Mental Health Community Support Services

Mental Health Community Support Services (MHCSS) include training and support to help individuals achieve and maintain stability and their independence within the community. These support services are rendered in the least restrictive environment based on the identified needs of the individual.

The goal of MHCSS is to increase quality of life and to keep the person in their community. This can be accomplished by being responsive to an individuals’ needs and increasing their abilities and life skills. Services are generally provided in-home to offer training, education and support in the natural setting where skills will be used. Support is individualized and based on a clinical assessment of the individuals’ needs. The individual, family members, the doctor, and the Care Coordinator will all play an active role in the provision of services being implemented. However the individual is the most important person in their treatment and, therefore, they are encouraged to actively engage and guide services throughout the process.

The program recognizes the need for services to be available to assist individuals while achieving recovery. Some of the components associated with these services include maintaining housing, facilitating individual choices, and structured planned training and supports centered on the needs of the individuals. Specific services provided in the program include:

  • Face to face and 1:1 services
  • Skill Building in Personal Hygiene
  • Medication Monitoring Diet and Nutrition
  • Stress Management
  • Housing Stabilization
  • Coping Skills
  • Boundaries and Ethical Decision Making
  • Anger Management
  • Social Skill Development
  • Symptom Management
  • Budgeting
  • Health Management
  • Peer Support

Who is Eligible for Mental Health Community Support Services?

Individuals must demonstrate a clinical need for the service due to a condition associated with a mental, behavioral, or emotional illness that results in significant functional impairment of major life activities. Individuals must meet at least two of the following criteria on a continuing or intermittent basis:

  • Have difficulty in establishing or maintaining normal interpersonal relationships to such a degree that they are at risk of hospitalization, homelessness, or isolation from social supports.
  • Exhibit such inappropriate behavior that repeated interventions by the mental health, social services, or judicial systems are necessary.
  • Exhibit difficulty in cognitive abilities such that they are unable to recognize personal danger or recognize significantly inappropriate social behavior.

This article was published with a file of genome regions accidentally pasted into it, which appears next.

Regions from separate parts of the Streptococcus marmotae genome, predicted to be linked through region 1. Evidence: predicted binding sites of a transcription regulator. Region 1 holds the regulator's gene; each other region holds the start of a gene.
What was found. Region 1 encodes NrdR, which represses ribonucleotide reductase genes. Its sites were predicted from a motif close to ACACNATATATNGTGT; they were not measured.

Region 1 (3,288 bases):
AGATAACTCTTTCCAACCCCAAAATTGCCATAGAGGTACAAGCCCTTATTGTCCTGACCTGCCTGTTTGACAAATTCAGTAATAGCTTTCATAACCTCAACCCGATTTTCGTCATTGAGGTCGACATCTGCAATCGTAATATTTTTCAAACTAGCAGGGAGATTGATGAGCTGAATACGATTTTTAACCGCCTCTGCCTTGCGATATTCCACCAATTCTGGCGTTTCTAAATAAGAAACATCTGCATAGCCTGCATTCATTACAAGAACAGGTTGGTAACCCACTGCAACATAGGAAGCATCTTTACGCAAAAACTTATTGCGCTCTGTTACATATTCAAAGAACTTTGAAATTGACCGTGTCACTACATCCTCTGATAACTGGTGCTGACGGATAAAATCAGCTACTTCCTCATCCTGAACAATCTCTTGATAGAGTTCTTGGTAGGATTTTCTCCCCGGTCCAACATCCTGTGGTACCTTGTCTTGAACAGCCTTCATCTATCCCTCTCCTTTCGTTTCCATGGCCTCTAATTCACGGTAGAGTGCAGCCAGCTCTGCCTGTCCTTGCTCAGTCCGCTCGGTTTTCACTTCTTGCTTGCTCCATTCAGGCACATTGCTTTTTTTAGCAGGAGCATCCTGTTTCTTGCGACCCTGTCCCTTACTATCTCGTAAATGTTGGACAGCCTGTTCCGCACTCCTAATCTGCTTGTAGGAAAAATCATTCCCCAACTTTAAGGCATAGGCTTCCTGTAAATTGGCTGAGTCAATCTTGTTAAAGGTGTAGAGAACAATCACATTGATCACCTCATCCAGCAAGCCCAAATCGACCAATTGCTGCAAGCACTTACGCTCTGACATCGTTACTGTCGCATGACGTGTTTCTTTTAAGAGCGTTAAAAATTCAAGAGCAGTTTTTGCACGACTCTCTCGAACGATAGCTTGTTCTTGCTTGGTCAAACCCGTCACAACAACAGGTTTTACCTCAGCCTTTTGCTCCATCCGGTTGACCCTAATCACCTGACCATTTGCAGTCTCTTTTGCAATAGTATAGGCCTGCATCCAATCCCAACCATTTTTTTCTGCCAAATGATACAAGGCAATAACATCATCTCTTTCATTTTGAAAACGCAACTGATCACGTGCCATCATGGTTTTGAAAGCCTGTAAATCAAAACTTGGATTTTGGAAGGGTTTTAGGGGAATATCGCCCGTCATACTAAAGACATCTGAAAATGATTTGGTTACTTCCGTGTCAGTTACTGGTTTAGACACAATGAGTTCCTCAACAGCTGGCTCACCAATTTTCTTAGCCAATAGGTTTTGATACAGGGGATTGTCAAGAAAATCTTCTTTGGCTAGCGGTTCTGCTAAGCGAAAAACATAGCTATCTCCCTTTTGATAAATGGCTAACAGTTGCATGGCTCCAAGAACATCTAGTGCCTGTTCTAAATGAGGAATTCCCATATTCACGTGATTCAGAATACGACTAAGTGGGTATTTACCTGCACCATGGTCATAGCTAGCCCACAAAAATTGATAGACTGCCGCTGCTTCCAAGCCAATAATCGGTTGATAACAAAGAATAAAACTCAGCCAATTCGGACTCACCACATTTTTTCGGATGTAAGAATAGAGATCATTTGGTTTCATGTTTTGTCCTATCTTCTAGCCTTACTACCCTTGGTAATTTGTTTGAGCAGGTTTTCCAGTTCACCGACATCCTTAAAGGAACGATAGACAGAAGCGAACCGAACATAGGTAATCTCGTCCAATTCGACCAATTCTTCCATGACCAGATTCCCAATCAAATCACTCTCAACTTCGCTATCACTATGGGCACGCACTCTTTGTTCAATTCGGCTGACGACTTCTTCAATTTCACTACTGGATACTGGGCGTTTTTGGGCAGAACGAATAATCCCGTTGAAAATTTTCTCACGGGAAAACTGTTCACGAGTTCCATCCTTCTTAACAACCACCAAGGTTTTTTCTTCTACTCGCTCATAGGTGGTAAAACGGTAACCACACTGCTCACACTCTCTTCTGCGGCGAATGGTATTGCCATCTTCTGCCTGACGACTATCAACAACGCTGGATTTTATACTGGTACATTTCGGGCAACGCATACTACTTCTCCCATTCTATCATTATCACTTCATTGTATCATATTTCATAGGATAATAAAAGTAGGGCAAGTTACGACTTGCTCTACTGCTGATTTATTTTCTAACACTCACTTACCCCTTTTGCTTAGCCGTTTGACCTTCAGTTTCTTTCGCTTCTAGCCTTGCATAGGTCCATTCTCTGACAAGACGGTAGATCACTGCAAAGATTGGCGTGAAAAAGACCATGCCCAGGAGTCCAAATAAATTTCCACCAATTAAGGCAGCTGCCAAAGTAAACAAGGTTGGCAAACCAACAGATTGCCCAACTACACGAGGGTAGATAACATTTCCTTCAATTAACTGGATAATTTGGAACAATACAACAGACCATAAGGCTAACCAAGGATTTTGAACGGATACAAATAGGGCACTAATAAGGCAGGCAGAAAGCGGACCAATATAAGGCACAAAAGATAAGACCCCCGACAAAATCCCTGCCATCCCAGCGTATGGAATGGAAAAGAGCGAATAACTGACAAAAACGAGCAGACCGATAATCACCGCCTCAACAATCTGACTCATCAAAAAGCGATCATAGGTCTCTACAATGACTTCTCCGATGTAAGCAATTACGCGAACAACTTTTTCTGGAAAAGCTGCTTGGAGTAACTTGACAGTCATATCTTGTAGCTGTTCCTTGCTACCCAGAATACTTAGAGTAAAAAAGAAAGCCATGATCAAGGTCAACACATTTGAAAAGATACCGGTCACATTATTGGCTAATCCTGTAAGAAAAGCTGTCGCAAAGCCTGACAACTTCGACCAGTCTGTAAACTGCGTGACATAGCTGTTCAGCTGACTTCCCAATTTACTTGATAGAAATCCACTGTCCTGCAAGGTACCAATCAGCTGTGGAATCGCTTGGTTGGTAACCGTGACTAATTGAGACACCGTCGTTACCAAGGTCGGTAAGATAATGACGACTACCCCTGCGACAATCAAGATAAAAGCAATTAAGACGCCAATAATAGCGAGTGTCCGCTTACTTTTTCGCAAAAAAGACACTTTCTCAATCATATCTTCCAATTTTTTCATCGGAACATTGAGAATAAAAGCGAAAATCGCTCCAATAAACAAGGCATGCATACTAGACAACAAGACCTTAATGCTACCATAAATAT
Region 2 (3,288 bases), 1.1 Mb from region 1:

• Require help in basic living skills, such as maintaining personal hygiene, preparing food and maintaining adequate nutrition, or managing finances to such a degree that health or safety is jeopardized.

Individuals eligible for these services may have a dual diagnosis of either mental illness and mental retardation or mental illness and substance abuse disorder. If an individual has co-occurring mental health and substance abuse disorders, integrated treatment for both disorders is allowed within Mental Health Community Support Services as long as the treatment for the substance abuse condition is intended to positively impact the mental health condition.

Intensive In-Home (IIH)

Intensive In-Home (IIH) is a stabilization and preventative service focused on children or adolescents who are at–risk to be removed from their home. This program is designed to bring stability to a family in crisis and keep the child in their environment. Risks for a child being removed from their home  could include aggression, defiance, noncompliance, truancy, or parenting limitations. Intensive In-Home is home-based and is intended to be a short-term service.

IIH services may include:

  • Initial assessment and diagnosis
  • Individual and family counseling at a minimum of 5 hours per week in the home and community
  • Crisis support and response 24/7
  • Parental skills training and behavioral modification interventions
  • Individualized treatment plans that address identified needs
  • Assistance with accessing and navigating community resources
  • Advocacy within the medical, educational, social service and psychiatric systems
  • Frequent communication and collaboration with associated professionals and treatment team members

Who is Eligible for Intensive In-Home?

  • Children who ages 4-18 that are at-risk of an out-of-home placement.
  • Youth who are transitioning back into the home from an out-of-home placement.
  • Families who are willing to cooperate with IIH counselor and commit to at least 5 hours per week in the home to support the therapeutic process.